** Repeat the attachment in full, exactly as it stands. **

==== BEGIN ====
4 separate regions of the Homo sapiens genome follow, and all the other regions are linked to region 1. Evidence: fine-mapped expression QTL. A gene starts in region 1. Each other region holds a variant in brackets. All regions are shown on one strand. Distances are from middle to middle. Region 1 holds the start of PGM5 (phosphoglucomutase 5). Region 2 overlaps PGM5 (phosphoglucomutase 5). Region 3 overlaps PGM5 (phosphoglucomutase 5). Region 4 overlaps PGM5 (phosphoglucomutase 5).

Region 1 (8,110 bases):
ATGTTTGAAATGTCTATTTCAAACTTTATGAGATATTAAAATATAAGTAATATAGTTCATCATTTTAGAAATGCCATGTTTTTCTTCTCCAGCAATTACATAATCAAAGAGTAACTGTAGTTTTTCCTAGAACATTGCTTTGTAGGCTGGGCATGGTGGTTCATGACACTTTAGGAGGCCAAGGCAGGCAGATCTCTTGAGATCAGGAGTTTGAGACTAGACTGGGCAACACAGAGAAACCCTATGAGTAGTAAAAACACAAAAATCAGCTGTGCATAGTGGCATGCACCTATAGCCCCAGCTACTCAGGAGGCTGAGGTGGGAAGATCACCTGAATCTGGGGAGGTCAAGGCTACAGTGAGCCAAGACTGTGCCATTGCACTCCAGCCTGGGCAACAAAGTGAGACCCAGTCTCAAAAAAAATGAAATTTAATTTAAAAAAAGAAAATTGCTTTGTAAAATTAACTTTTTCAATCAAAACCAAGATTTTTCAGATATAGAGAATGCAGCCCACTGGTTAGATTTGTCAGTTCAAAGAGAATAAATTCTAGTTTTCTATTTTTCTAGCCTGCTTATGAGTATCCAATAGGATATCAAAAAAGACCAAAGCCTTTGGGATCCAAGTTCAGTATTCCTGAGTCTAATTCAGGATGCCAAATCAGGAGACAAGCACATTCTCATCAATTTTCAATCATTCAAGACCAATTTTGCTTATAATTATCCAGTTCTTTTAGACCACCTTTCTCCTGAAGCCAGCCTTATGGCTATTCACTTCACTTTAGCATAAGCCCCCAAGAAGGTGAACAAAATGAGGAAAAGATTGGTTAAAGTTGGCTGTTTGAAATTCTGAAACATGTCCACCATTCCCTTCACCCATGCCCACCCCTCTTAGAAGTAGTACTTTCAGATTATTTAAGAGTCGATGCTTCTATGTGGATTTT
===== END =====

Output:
4 separate regions of the Homo sapiens genome follow, and all the other regions are linked to region 1. Evidence: fine-mapped expression QTL. A gene starts in region 1. Each other region holds a variant in brackets. All regions are shown on one strand. Distances are from middle to middle. Region 1 holds the start of PGM5 (phosphoglucomutase 5). Region 2 overlaps PGM5 (phosphoglucomutase 5). Region 3 overlaps PGM5 (phosphoglucomutase 5). Region 4 overlaps PGM5 (phosphoglucomutase 5).

Region 1 (8,110 bases):
ATGTTTGAAATGTCTATTTCAAACTTTATGAGATATTAAAATATAAGTAATATAGTTCATCATTTTAGAAATGCCATGTTTTTCTTCTCCAGCAATTACATAATCAAAGAGTAACTGTAGTTTTTCCTAGAACATTGCTTTGTAGGCTGGGCATGGTGGTTCATGACACTTTAGGAGGCCAAGGCAGGCAGATCTCTTGAGATCAGGAGTTTGAGACTAGACTGGGCAACACAGAGAAACCCTATGAGTAGTAAAAACACAAAAATCAGCTGTGCATAGTGGCATGCACCTATAGCCCCAGCTACTCAGGAGGCTGAGGTGGGAAGATCACCTGAATCTGGGGAGGTCAAGGCTACAGTGAGCCAAGACTGTGCCATTGCACTCCAGCCTGGGCAACAAAGTGAGACCCAGTCTCAAAAAAAATGAAATTTAATTTAAAAAAAGAAAATTGCTTTGTAAAATTAACTTTTTCAATCAAAACCAAGATTTTTCAGATATAGAGAATGCAGCCCACTGGTTAGATTTGTCAGTTCAAAGAGAATAAATTCTAGTTTTCTATTTTTCTAGCCTGCTTATGAGTATCCAATAGGATATCAAAAAAGACCAAAGCCTTTGGGATCCAAGTTCAGTATTCCTGAGTCTAATTCAGGATGCCAAATCAGGAGACAAGCACATTCTCATCAATTTTCAATCATTCAAGACCAATTTTGCTTATAATTATCCAGTTCTTTTAGACCACCTTTCTCCTGAAGCCAGCCTTATGGCTATTCACTTCACTTTAGCATAAGCCCCCAAGAAGGTGAACAAAATGAGGAAAAGATTGGTTAAAGTTGGCTGTTTGAAATTCTGAAACATGTCCACCATTCCCTTCACCCATGCCCACCCCTCTTAGAAGTAGTACTTTCAGATTATTTAAGAGTCGATGCTTCTATGTGGATTTT